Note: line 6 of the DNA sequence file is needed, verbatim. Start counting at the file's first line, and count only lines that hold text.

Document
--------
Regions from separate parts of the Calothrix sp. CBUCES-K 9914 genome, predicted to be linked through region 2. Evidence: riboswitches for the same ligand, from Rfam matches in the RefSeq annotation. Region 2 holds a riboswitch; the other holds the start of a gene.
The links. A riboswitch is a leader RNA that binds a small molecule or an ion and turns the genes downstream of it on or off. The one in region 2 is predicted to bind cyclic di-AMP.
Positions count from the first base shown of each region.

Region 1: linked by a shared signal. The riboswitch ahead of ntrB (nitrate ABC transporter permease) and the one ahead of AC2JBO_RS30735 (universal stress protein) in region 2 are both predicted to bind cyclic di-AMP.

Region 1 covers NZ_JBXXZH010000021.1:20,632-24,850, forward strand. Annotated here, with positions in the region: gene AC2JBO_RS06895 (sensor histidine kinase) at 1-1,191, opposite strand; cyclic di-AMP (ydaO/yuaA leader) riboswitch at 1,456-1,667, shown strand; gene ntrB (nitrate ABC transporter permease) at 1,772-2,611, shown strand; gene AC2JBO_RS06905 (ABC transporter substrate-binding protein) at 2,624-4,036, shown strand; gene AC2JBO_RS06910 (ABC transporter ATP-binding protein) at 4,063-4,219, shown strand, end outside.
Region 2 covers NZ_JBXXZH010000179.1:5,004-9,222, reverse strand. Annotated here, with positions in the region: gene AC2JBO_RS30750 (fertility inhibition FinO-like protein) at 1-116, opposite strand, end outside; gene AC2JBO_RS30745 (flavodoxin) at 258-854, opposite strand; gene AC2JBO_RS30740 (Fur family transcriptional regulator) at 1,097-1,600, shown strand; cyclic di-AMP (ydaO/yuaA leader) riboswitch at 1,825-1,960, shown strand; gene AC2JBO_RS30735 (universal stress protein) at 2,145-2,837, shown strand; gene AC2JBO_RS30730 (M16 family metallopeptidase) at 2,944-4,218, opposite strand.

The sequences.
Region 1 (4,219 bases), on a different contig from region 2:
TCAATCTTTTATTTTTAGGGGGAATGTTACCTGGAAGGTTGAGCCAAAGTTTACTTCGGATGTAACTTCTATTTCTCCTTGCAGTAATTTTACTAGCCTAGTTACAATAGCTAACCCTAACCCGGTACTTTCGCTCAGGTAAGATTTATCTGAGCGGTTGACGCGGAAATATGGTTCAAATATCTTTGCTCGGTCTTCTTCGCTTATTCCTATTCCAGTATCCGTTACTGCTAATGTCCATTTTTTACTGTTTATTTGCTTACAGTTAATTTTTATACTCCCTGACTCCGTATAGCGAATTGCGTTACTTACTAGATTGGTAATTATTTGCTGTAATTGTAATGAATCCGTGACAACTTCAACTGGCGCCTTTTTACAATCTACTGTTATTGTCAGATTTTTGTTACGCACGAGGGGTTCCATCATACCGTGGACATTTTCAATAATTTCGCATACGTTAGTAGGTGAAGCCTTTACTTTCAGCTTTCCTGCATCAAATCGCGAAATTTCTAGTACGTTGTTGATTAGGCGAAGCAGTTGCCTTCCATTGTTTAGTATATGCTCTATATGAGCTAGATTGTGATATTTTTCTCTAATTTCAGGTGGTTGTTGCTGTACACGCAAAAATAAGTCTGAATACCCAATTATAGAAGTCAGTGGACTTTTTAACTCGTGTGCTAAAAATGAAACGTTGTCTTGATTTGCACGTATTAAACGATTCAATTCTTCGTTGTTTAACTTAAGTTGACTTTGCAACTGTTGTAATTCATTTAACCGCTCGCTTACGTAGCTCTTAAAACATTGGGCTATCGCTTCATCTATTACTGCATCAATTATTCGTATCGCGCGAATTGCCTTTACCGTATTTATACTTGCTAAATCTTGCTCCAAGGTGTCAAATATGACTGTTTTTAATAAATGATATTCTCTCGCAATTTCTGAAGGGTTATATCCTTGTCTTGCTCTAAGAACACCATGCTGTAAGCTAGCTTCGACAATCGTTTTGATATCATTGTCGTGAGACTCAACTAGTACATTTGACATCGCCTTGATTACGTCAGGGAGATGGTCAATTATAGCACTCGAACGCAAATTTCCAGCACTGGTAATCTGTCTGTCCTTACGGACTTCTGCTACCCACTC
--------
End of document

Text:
Region 2 covers NZ_JBXXZH010000179.1:5,004-9,222, reverse strand. Annotated here, with positions in the region: gene AC2JBO_RS30750 (fertility inhibition FinO-like protein) at 1-116, opposite strand, end outside; gene AC2JBO_RS30745 (flavodoxin) at 258-854, opposite strand; gene AC2JBO_RS30740 (Fur family transcriptional regulator) at 1,097-1,600, shown strand; cyclic di-AMP (ydaO/yuaA leader) riboswitch at 1,825-1,960, shown strand; gene AC2JBO_RS30735 (universal stress protein) at 2,145-2,837, shown strand; gene AC2JBO_RS30730 (M16 family metallopeptidase) at 2,944-4,218, opposite strand.